The Hijab-Wearing Women You Need To Know About

There are some amazing hijab-wearing women out there. Women who challenge the notion that Muslim women are all oppressed and downtrodden. Women who flout convention and fly the face of expectations. Women who challenge stereotypes and change the world.

As Linda Sarsour, one of the Women’s March on Washington organisers said, “If you’re in a movement and you’re not following a woman of colour, you’re in the wrong movement.”

Here are fifteen hijab-wearing Muslim women we think you should have on your radar:

Noor Tagouri

Noor Tagouri (Instagram)

Noor Tagouri (Instagram)

Noor is an American journalist of Libyan descent, and the first hijab-wearing woman to be featured in the pages of Playboy. Her interview with the magazine was just one moment in a career as a journalist that pushes at the boundaries of what Muslim women can do. She is currently set to release a documentary on the American sex trade.

Yassmin Abdel-Magied

image: www.yassminam.com

image: www.yassminam.com

Infamous for being the ‘most hated Muslim in Australia’, Yassmin is an outspoken Australian activist and engineer. Her 2015 TED talk, and her early activism in Australia to empower young people has garnered her much praise. She is a writer, and advocate for a number of issues, from diversity to countering Islamophobia and racism.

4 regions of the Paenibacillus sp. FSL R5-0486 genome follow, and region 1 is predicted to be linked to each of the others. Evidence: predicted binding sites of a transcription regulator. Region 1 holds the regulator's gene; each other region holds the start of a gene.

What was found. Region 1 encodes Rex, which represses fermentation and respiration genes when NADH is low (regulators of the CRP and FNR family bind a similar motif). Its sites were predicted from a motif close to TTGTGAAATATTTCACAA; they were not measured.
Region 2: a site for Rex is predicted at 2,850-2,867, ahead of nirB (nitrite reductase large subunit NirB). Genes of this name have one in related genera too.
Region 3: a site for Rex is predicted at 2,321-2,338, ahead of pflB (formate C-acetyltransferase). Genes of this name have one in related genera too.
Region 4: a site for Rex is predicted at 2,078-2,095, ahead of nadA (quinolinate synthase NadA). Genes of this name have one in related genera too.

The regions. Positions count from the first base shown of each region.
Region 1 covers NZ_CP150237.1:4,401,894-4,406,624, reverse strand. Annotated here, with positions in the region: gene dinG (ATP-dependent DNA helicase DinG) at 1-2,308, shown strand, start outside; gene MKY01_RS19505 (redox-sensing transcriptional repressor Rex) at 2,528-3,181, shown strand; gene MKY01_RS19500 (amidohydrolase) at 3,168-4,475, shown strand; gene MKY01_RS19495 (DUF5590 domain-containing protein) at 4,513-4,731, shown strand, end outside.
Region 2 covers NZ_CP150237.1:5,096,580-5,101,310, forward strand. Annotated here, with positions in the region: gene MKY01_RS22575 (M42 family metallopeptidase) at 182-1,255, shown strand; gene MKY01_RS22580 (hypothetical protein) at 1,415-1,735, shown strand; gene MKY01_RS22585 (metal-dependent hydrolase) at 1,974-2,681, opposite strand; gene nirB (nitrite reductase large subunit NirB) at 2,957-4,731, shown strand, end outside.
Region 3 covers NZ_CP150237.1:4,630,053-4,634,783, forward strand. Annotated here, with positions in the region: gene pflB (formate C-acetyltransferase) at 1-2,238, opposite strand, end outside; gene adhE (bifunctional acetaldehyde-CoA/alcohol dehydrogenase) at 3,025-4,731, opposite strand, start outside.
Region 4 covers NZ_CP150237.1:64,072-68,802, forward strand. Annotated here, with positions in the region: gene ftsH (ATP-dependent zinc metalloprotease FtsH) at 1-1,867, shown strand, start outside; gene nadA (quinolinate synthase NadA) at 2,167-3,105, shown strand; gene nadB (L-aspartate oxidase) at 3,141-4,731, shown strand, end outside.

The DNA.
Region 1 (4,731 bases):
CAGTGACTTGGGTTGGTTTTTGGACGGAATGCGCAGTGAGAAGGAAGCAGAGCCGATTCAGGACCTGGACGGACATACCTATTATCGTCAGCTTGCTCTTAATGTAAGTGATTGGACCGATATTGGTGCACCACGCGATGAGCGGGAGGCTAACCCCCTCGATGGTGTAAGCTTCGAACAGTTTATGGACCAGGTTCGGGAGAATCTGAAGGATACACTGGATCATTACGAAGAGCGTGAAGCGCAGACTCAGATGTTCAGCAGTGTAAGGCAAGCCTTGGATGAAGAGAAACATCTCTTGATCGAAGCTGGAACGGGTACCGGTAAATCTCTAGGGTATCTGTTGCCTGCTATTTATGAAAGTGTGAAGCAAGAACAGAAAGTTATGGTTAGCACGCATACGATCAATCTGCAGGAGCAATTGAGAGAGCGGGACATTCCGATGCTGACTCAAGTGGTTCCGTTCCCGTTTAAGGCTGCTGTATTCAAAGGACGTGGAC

Sabeena Akhtar

@pocobookreader (twitter)

@pocobookreader (twitter)

Sabeena is a British book blogger, writer and the online library curator for Media Diversified. She is also the Festival Coordinator for Bare Lit Fest, an annual literature festival that celebrates writers of colour. She is also editing an upcoming anthology called ‘Cut From the Same Cloth’, which aims to explore the experiences of women who wear the hijab, giving them the power to tell their own stories.

Ibtihaj Muhammad

Ibtihaj Muhammad (Instagram)

Ibtihaj Muhammad (Instagram)

Ibtihaj was the United States’ first hijab-wearing athlete to compete in the Olympics. The Bronze medallist has since advocated for better access to sports for young Muslim women, and even released her own line of clothing!

Malala Yousafzai

A post shared by aricïano (@ariciano) on

We’ve all heard Malala’s story – as a teen, she survived an assassination attempt by the Taliban, and became the youngest recipient of the Nobel Peace Prize. Despite the fact that she’s a full-time current undergraduate student at Oxford University, Malala still works with her charity, the Malala Fund, which funds and advocates for girls’ education across the world.

Linda Sarsour

Linda Sarcour (Instagram)

Linda Sarcour (Instagram)

A long-term advocate for the rights of the Muslim, Arab and Palestinian community, Linda Sarsour is a Palestinian American activist and proud New Yorker who worked towards state recognition of non-Christian religious holidays. She is also a member of the Women’s March organising committee and is committed to countering the damaging actions of the Trump administration.

Nadiya Hussain

image: booktrust (instagram)

image: booktrust (instagram)